Retirement Budget and Lifestyle Achievement: The Backwards Approach
Not a day goes by that I don’t ponder my own retirement and lifestyle. Like many other baby boomers, the light at the end of the tunnel is in sight and it’s a little scary.
So how does one person or a couple prepare for a financial life without a paycheck or lack of a salary/dividend as a small business owner? Is it all about “rules of thumb” like 70 or 80 percent of pre-retirement spending? Or can you work it backwards to see what a minimal spending budget might be and then add to it until you consume your income streams and savings into your 90’s?
- Calculate fixed expenses like property taxes, mortgage payment or rent, insurance payments of all sorts, and other fixed payments.
- Estimate all variable expenses like food, clothing, property maintenance, auto fuel and maintenance, pets, dues, and other monthly/quarterly/yearly commitments.
- Are we below our income streams? Great. If not….
- How much do we have to take out of savings?
- How long will savings last when expenses might be going up three, four or five percent a year?
- Do we have to cut anything out or cut back to match income streams and saving input?
- If not, how much disposable income do we have weekly, monthly, annually?
Adding Things in Priority Sequence: (You have to set these priorities, not me)
- Social activities like entertainment and hobbies
- Travel outside the local area
- Charity donations
- Helping family members with monetary gifts
Thinking about three phases of retirement first introduced to me by PhD researcher Wade Pfau about ten years ago, it’s important to note that life and health and mobility may change over time. Dr. Pfau broke retirement down into three phases:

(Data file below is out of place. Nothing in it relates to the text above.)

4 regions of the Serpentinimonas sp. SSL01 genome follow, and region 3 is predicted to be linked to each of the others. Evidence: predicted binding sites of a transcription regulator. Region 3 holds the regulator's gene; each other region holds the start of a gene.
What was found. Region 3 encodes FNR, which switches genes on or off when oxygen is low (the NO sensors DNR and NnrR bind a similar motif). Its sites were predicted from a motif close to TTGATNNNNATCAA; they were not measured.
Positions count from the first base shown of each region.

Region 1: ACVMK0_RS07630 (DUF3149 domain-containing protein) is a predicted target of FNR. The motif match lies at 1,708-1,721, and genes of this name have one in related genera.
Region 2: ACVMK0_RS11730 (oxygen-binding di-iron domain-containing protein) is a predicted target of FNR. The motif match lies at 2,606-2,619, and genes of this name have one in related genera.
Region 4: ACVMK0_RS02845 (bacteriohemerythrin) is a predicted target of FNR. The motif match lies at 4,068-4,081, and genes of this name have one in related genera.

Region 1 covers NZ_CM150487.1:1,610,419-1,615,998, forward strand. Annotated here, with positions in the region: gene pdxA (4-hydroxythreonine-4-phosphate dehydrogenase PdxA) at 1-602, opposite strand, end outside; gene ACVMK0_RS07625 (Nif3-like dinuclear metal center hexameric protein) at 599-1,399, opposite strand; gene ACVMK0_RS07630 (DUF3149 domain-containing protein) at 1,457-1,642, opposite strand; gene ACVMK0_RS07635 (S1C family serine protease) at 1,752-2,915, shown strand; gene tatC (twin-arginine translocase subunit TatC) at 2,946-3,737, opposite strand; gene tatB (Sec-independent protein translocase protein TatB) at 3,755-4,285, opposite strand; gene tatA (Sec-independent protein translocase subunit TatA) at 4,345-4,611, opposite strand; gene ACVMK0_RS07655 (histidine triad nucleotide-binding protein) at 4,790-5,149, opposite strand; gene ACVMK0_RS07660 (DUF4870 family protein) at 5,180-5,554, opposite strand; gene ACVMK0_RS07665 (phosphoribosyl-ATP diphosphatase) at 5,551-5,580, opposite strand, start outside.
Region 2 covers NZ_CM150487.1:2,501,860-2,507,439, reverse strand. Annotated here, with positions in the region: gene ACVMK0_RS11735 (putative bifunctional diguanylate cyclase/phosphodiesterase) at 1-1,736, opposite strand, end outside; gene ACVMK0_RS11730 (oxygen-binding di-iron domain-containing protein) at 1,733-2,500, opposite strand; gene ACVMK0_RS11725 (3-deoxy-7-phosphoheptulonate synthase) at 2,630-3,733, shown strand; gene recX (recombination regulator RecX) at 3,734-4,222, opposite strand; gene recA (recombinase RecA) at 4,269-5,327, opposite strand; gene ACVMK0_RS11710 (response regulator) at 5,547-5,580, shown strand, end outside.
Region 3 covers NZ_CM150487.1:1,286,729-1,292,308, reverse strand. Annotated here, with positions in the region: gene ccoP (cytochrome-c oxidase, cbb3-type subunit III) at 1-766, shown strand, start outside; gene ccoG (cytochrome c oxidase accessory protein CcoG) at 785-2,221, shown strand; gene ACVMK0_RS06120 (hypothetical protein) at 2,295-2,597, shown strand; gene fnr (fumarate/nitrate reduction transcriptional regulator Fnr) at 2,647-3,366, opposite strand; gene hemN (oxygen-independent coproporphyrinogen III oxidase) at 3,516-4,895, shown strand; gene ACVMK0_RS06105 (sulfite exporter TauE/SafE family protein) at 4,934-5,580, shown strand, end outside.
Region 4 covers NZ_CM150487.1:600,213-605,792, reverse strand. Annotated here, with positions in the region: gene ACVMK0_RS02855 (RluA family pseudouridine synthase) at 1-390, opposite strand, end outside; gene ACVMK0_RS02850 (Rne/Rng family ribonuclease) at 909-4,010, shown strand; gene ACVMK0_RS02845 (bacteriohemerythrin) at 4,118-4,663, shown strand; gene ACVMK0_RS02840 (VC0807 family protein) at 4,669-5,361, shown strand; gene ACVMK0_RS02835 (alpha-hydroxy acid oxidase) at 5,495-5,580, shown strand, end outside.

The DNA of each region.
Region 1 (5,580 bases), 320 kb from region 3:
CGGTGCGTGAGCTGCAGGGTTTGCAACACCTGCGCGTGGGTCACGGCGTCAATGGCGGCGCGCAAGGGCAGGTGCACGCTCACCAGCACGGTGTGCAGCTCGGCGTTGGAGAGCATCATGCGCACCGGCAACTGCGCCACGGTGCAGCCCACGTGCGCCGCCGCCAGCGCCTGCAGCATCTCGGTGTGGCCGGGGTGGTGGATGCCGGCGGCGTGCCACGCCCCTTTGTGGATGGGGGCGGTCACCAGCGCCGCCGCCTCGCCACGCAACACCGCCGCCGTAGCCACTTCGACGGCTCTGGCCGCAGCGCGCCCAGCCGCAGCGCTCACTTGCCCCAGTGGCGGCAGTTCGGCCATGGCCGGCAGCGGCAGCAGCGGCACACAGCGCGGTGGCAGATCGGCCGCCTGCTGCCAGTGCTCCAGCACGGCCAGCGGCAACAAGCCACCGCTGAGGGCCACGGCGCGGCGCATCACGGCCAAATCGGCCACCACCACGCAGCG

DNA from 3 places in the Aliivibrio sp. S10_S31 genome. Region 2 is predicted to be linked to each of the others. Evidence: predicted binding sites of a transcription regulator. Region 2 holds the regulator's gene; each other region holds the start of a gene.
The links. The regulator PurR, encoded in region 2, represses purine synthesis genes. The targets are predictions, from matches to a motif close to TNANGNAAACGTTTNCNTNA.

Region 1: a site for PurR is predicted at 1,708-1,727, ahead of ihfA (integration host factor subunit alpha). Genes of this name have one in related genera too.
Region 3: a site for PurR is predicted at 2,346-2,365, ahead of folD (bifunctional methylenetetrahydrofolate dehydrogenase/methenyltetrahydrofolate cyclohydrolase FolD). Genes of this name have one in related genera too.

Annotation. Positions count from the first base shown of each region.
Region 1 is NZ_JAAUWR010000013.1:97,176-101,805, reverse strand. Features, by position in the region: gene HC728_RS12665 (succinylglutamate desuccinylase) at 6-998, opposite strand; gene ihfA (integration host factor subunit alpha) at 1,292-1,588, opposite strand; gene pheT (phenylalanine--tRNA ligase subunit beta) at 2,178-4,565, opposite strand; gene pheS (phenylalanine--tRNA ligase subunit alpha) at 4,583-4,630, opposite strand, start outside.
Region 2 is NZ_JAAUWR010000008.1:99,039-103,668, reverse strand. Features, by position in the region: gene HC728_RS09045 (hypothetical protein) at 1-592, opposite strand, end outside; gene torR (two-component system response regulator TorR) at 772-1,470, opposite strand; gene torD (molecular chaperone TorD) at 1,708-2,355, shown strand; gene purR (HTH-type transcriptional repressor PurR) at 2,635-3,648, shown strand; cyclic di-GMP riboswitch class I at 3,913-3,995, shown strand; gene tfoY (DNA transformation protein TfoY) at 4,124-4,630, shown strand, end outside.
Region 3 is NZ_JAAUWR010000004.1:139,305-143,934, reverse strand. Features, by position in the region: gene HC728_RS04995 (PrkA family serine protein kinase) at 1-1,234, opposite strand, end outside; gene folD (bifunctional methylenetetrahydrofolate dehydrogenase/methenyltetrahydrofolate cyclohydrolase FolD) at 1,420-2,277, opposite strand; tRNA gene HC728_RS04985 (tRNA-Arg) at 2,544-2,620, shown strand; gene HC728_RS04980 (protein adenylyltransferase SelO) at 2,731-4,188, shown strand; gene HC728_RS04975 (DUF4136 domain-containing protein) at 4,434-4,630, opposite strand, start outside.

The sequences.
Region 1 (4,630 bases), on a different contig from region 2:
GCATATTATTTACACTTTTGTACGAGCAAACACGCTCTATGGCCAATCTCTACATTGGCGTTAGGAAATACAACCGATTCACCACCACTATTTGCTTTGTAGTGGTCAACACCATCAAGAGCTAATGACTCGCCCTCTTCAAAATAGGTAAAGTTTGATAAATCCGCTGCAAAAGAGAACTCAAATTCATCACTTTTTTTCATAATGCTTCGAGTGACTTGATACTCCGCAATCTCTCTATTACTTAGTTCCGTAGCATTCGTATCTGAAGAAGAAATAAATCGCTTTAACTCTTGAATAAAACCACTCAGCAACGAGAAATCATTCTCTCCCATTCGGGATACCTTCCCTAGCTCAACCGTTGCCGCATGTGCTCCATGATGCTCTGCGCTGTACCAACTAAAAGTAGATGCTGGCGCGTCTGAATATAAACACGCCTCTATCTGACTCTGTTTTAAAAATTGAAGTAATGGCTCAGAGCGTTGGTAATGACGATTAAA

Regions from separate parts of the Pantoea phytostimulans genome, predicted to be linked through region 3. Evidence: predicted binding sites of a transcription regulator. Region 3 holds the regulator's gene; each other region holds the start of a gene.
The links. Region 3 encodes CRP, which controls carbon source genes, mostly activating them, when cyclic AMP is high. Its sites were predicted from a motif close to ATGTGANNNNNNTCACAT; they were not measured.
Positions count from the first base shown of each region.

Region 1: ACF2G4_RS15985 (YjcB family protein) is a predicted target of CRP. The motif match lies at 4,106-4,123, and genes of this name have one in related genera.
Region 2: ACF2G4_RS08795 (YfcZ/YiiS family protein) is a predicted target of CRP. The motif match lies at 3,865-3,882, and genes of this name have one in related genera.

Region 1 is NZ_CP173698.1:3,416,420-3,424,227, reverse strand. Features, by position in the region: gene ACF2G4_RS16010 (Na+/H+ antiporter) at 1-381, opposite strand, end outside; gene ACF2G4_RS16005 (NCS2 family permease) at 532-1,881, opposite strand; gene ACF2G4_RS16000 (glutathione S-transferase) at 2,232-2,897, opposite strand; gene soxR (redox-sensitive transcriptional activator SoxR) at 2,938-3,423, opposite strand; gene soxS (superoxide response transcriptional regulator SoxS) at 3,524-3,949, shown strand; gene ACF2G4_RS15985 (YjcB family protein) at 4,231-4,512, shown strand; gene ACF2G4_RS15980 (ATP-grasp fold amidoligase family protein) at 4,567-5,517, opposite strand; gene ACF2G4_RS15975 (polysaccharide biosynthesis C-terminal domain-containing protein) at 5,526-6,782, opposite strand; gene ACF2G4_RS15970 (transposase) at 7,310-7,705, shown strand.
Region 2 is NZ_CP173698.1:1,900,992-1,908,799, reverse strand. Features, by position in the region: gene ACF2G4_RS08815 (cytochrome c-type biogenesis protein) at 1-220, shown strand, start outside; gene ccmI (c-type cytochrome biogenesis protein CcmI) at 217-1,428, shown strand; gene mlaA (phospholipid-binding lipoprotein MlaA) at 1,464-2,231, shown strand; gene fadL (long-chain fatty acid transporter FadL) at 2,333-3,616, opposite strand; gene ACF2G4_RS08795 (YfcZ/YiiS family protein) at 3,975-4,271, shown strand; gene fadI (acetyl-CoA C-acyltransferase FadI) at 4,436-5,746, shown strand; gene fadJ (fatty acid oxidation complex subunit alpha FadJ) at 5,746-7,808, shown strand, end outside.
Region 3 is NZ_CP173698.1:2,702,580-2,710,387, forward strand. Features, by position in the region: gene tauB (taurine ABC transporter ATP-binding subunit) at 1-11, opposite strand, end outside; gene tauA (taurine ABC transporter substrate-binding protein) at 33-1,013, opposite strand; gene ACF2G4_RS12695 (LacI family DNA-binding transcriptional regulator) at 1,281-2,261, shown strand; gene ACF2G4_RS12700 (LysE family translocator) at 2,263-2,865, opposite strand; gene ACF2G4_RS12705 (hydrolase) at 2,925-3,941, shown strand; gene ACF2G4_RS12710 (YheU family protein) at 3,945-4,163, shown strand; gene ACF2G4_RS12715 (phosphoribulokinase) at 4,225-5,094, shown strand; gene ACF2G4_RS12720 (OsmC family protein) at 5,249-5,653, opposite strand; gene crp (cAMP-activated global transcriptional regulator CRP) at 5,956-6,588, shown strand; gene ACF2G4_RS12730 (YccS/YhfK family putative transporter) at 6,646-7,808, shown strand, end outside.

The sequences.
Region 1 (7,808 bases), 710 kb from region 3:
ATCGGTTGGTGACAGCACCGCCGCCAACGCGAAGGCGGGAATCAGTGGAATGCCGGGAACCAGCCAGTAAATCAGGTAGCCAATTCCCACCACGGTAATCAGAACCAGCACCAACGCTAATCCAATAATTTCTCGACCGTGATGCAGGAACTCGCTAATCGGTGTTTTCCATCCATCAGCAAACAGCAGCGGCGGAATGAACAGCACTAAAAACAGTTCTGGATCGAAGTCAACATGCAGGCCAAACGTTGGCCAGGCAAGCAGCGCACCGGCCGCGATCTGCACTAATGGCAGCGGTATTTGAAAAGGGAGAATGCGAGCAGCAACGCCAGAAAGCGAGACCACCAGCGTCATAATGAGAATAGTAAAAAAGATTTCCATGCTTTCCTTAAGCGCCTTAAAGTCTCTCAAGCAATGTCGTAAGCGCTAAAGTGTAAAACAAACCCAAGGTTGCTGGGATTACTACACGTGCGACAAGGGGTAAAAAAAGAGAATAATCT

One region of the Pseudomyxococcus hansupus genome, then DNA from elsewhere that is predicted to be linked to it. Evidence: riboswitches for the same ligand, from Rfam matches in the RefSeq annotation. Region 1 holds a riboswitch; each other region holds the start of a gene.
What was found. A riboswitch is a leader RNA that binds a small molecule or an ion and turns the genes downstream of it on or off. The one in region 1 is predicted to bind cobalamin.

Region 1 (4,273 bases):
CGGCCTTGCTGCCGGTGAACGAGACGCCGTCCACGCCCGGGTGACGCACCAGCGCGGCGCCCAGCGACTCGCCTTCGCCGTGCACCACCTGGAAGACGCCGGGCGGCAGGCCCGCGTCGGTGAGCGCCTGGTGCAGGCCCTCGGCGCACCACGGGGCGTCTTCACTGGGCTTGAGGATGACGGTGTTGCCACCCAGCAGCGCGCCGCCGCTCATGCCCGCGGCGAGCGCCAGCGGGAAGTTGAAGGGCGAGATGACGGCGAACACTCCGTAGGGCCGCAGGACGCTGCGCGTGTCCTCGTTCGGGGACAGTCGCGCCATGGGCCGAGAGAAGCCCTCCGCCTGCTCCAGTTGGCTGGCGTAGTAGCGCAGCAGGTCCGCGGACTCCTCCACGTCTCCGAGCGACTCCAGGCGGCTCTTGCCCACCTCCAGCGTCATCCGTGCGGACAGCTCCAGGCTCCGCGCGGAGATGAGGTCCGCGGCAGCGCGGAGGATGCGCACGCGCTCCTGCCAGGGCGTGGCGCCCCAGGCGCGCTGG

- The Go-Go Phase
- The Go-Slow Phase
- The No-Go Phase
It should be obvious upon reflection that normal retirement spending trends down over time, but medical costs and care giving costs can, and usually do, rise over time.
What can the baby boomer pre-retiree do to make sure they accomplish their life goals and lifestyle? They can discuss this with their partner and/or extended family. They can set and cost out their priority discretionary spending. That means adding to what we’ll call a standard three phase minimum budget and a discretionary budget based upon additional income or savings that they experience.
2019 was a good example of recognizing increased savings for most of our clients at MainStreet Financial Planning. It was not unusual to see retired clients up 30% in savings over a three-year time period even though they were in the Go-Go Phase. Time to relook at priorities included in both the standard and discretionary budgets.
It’s been exciting to see people experiencing an expanded lifestyle of travel and helping family members and social/charitable organizations in this economic climate. We love to see our clients pay it forward.
Both paying it forward and working it backwards help reduce anxiety that affects a person or a couple’s feelings about their financial situation. Working it backwards allows you to recognize the minimum needs and expenditures to survive, and then take advantage of good health, mobility, good spending habits and planning ahead to attain the lifestyle that is not only a dream come true, but worth experiencing.
Don’t delay if you’re a pre-retiree or an early retiree without a budget or a plan. Ponder, dream, capture and discuss the lifestyle you desire by working it backwards. You’ll be glad you did.
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